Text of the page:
Employee Powered, Customer Driven
By Phil Key, President
There is always a lot of information packed into Management Development Days (MDD), our annual two-day training event, and this year was no exception. This year, we were able to bring over 550 employees from all 23 branches together to celebrate accomplishments, learn from one another, and grow together as a company. This year’s theme, “Employee Powered, Customer Driven,” reminded us that our customers make our success possible—they pay our bills, provide our livelihoods, enable us to give back to our communities, and allow us to grow. Along with that, however, is our strong, hardworking Ruppert team members who fuel all that we do for our customers. Our goal is to get to know our customers better to further understand their needs, to listen and communicate effectively with them, build lasting relationships, and do what is necessary to exceed their expectations.
A few of the things we talked about at MDD included:
- What NOT To Do: Presenters Chad Prinkey and Doug Lotierzo of Neuberger & Company consulting demonstrated several “Don’ts” of customer service, including:
- Don’t make excuses. The customer doesn’t want to hear us lay blame, they want to hear a solution.
- Don’t overpromise. Set expectations that you know you can meet & exceed.
- Don’t take criticism personally. This may be the hardest advice to abide by, because we all take pride in our work and put our hearts into it. We all want to be appreciated for our efforts, and it’s sometimes hard to hear when a customer finds fault in the end result. We must try to understand that criticism of our work is NOT the same as criticism of ourselves, and we need to look deeper to discover what the real problem is and how we can fix it.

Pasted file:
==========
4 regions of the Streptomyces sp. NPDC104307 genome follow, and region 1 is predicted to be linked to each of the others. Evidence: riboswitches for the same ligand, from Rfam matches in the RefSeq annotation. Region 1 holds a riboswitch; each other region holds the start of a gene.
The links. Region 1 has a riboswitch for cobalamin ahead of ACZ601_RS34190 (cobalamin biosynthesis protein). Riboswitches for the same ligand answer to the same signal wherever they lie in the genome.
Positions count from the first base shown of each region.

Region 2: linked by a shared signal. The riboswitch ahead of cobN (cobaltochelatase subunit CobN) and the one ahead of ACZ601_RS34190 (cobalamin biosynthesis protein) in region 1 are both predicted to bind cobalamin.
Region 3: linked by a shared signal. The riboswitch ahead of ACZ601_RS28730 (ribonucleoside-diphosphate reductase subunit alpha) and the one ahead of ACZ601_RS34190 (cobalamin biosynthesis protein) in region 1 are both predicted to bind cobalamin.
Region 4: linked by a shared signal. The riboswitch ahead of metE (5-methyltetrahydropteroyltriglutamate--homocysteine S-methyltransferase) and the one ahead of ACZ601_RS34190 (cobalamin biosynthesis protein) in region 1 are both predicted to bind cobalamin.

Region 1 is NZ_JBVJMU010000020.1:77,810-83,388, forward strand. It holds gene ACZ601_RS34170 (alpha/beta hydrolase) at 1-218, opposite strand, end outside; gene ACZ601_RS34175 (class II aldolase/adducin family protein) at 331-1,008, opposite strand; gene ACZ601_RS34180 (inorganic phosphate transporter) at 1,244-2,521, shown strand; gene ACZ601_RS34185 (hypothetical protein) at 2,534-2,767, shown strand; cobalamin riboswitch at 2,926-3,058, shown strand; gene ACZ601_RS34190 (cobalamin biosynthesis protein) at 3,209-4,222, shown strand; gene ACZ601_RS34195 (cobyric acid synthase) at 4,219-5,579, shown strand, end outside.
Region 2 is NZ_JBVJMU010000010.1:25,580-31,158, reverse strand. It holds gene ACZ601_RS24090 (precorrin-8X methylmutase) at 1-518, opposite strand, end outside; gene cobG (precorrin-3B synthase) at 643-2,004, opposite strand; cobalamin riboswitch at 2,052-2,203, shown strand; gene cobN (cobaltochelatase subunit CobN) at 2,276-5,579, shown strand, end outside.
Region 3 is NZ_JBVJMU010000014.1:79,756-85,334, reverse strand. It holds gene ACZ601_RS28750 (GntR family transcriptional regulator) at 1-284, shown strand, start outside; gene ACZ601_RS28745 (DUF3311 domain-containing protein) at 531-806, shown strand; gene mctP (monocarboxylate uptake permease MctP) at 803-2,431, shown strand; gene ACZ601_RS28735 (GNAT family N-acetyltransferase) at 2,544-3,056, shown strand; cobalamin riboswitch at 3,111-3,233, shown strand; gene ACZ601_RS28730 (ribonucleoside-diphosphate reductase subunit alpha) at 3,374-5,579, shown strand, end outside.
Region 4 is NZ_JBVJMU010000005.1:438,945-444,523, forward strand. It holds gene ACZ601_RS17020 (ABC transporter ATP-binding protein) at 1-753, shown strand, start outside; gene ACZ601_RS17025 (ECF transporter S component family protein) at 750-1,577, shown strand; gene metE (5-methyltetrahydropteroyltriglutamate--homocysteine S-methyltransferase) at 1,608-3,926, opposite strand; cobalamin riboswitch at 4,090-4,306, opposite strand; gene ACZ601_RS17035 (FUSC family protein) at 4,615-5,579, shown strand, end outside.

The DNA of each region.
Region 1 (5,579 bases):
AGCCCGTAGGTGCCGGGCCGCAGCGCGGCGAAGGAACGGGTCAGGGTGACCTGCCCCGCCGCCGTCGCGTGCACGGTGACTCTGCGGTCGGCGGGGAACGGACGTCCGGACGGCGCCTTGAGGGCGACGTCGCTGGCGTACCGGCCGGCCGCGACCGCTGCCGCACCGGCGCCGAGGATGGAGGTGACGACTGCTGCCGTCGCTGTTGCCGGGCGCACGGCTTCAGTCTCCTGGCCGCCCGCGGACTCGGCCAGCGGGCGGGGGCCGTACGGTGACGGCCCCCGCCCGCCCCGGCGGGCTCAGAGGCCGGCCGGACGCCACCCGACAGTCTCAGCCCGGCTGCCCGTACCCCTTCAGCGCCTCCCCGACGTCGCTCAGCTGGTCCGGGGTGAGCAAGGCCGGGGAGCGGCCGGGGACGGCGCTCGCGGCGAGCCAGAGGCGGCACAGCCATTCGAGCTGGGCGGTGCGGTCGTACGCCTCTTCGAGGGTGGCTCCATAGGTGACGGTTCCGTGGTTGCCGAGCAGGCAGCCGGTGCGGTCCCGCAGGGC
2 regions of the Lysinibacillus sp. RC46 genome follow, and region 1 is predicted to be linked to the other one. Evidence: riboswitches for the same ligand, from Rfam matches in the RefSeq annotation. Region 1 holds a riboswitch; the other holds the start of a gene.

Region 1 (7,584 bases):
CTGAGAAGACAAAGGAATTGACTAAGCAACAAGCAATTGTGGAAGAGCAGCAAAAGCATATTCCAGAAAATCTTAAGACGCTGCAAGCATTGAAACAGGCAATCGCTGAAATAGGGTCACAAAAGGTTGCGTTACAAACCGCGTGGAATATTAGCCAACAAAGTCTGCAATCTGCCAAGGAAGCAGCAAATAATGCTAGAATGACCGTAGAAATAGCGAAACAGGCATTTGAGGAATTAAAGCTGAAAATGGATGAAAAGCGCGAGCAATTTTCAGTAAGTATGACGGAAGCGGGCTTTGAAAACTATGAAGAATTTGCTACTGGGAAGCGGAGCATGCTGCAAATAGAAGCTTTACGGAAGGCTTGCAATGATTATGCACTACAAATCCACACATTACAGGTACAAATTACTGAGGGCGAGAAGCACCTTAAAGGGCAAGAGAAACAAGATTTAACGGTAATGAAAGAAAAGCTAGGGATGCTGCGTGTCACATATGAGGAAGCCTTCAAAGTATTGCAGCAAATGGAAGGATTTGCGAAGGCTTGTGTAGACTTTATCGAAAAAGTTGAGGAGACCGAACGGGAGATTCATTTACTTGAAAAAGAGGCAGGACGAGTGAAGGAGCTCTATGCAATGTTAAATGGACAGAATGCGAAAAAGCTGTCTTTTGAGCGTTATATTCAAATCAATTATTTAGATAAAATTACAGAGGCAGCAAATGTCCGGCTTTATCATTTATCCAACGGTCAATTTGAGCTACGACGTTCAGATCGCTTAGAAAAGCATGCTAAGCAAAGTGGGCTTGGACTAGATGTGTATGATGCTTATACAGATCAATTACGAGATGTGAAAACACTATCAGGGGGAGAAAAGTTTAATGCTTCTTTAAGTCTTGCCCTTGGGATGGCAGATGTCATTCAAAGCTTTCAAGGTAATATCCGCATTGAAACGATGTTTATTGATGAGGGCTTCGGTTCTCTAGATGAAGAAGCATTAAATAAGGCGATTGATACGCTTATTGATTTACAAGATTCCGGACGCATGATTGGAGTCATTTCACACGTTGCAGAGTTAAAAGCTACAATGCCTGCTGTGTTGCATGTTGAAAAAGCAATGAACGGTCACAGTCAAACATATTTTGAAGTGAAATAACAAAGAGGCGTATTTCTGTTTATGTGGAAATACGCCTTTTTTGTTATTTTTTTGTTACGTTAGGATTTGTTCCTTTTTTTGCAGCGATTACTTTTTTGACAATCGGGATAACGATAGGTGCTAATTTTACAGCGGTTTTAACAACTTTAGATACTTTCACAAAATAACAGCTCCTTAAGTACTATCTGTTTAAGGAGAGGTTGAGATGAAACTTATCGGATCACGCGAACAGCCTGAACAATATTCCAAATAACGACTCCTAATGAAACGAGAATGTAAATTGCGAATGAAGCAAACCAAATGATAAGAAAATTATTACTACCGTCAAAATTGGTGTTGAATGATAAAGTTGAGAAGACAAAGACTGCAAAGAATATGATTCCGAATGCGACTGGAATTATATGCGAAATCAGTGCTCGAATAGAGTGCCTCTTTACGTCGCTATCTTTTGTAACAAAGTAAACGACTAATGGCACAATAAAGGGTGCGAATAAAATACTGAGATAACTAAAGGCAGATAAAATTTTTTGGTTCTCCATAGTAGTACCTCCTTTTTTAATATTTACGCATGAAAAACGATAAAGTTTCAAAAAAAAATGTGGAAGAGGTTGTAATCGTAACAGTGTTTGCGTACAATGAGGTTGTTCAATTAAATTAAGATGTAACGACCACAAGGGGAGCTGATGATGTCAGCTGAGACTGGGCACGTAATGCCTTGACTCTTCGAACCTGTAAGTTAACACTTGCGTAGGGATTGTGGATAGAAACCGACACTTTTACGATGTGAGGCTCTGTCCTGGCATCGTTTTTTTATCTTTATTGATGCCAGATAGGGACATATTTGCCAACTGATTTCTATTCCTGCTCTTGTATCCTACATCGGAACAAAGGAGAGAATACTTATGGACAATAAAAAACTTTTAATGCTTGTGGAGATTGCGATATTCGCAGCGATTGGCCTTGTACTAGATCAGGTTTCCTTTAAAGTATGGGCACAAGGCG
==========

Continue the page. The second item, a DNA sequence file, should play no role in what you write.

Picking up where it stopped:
- Building Trust: Our keynote speaker, best-selling author Steve McClatchy of Alleer Training & Consulting, talked to the group about the importance of trust between a client and service provider and the tangible costs associated with low trust (i.e. low morale, low productivity, or lack of creativity to find solutions or new innovations). He described a client’s trust as “the unwavering belief that you [the service provider] will always act in my best interest.” Trust is built when the motivation comes from “want to” and not “have to”—as in, “we want to do what is best for our customer” and not “we have to fulfill the contract requirements.” The best way to build trust in a customer relationship is by taking initiative and proactively identifying problems and offering solutions. Do something to let them know you’re thinking about them and anticipating their needs, whether it’s a quick phone call, email or in-person visit. When we go the extra mile, we show our customers that we have their best interest at heart and they see this demonstrated through our actions, not just our words.
- Learning from our Customers: We realize that the best people to tell us about how we can improve customer service are, of course, our own customers. So, we invited five of our landscape management clients to take part in our customer panel, where they answered employees’ questions and provided their candid opinions on a variety of business and customer relations topics. We hope that the lessons learned in this session will give us a new perspective and help position us to provide better service to our clientele going forward.
We are extremely grateful to our valued clients who agreed to take part in our landscape management customer panel. Pictured from left to right: Ronald Becker, Director of National Property Operations with Federal Realty Investment Trust (FRIT); Lauren Jarboe, Regional Portfolio Manager with Bozzuto Management Company; Kate Clendening, Senior Property Manager with Beco; Matthew Fadroswki, Portfolio Manager/Corporate Occupier & Investor Services with Cushman Wakefield; and Troy Brown, Senior Facilities Manager with Jones Lang LaSalle (JLL).
The investment the company makes in these two days is significant, and our biggest measure of success is if you are able to take key pieces of what you learned and put them to good use. Please share what you learned with others on your team who were not present. In doing so, you will help to maintain a company-wide dialogue and encourage a level of participation in the process, which will help to propel us forward in 2018 and beyond. Thanks to those who attended and we look forward to many more years to come!